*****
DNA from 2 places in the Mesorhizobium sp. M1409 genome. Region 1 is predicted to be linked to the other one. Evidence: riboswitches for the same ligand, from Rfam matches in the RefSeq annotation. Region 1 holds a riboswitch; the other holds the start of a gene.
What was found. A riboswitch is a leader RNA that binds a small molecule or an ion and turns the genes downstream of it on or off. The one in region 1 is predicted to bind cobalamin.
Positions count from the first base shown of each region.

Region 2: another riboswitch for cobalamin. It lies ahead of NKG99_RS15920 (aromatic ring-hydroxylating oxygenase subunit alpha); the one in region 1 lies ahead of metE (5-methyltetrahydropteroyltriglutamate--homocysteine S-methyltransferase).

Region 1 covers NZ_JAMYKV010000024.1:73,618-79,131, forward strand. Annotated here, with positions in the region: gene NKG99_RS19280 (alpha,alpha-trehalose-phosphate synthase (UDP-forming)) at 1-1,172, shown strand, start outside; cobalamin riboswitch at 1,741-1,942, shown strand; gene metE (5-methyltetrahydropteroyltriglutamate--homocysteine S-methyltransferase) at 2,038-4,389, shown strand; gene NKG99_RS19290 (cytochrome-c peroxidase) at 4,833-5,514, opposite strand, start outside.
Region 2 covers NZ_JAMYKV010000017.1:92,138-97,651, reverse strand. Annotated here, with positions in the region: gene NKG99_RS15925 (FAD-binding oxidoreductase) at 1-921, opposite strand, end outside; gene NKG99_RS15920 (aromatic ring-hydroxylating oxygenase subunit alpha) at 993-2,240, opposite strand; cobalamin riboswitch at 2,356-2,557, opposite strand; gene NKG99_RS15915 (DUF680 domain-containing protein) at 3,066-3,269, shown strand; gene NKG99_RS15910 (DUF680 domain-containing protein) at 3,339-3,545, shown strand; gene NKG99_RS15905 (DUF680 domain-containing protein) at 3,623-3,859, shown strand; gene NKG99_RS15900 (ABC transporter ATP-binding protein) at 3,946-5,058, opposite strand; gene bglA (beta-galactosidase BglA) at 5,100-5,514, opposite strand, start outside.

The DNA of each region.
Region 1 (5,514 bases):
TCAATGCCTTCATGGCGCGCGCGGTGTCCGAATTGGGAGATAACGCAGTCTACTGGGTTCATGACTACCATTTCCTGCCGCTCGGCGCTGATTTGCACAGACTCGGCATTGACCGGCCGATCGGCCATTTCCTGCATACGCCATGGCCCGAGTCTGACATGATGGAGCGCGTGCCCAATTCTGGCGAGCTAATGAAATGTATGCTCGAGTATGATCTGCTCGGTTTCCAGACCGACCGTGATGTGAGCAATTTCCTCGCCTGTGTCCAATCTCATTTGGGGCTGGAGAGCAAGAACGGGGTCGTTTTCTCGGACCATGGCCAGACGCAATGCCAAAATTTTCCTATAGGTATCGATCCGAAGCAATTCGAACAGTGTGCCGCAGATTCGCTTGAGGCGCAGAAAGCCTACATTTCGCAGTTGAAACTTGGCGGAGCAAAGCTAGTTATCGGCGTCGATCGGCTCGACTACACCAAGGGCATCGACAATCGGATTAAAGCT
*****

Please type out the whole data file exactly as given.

DNA from 2 places in the Mesorhizobium sp. M1409 genome. Region 1 is predicted to be linked to the other one. Evidence: riboswitches for the same ligand, from Rfam matches in the RefSeq annotation. Region 1 holds a riboswitch; the other holds the start of a gene.
What was found. A riboswitch is a leader RNA that binds a small molecule or an ion and turns the genes downstream of it on or off. The one in region 1 is predicted to bind cobalamin.
Positions count from the first base shown of each region.

Region 2: another riboswitch for cobalamin. It lies ahead of NKG99_RS15920 (aromatic ring-hydroxylating oxygenase subunit alpha); the one in region 1 lies ahead of metE (5-methyltetrahydropteroyltriglutamate--homocysteine S-methyltransferase).

Region 1 covers NZ_JAMYKV010000024.1:73,618-79,131, forward strand. Annotated here, with positions in the region: gene NKG99_RS19280 (alpha,alpha-trehalose-phosphate synthase (UDP-forming)) at 1-1,172, shown strand, start outside; cobalamin riboswitch at 1,741-1,942, shown strand; gene metE (5-methyltetrahydropteroyltriglutamate--homocysteine S-methyltransferase) at 2,038-4,389, shown strand; gene NKG99_RS19290 (cytochrome-c peroxidase) at 4,833-5,514, opposite strand, start outside.
Region 2 covers NZ_JAMYKV010000017.1:92,138-97,651, reverse strand. Annotated here, with positions in the region: gene NKG99_RS15925 (FAD-binding oxidoreductase) at 1-921, opposite strand, end outside; gene NKG99_RS15920 (aromatic ring-hydroxylating oxygenase subunit alpha) at 993-2,240, opposite strand; cobalamin riboswitch at 2,356-2,557, opposite strand; gene NKG99_RS15915 (DUF680 domain-containing protein) at 3,066-3,269, shown strand; gene NKG99_RS15910 (DUF680 domain-containing protein) at 3,339-3,545, shown strand; gene NKG99_RS15905 (DUF680 domain-containing protein) at 3,623-3,859, shown strand; gene NKG99_RS15900 (ABC transporter ATP-binding protein) at 3,946-5,058, opposite strand; gene bglA (beta-galactosidase BglA) at 5,100-5,514, opposite strand, start outside.

The DNA of each region.
Region 1 (5,514 bases):
TCAATGCCTTCATGGCGCGCGCGGTGTCCGAATTGGGAGATAACGCAGTCTACTGGGTTCATGACTACCATTTCCTGCCGCTCGGCGCTGATTTGCACAGACTCGGCATTGACCGGCCGATCGGCCATTTCCTGCATACGCCATGGCCCGAGTCTGACATGATGGAGCGCGTGCCCAATTCTGGCGAGCTAATGAAATGTATGCTCGAGTATGATCTGCTCGGTTTCCAGACCGACCGTGATGTGAGCAATTTCCTCGCCTGTGTCCAATCTCATTTGGGGCTGGAGAGCAAGAACGGGGTCGTTTTCTCGGACCATGGCCAGACGCAATGCCAAAATTTTCCTATAGGTATCGATCCGAAGCAATTCGAACAGTGTGCCGCAGATTCGCTTGAGGCGCAGAAAGCCTACATTTCGCAGTTGAAACTTGGCGGAGCAAAGCTAGTTATCGGCGTCGATCGGCTCGACTACACCAAGGGCATCGACAATCGGATTAAAGCT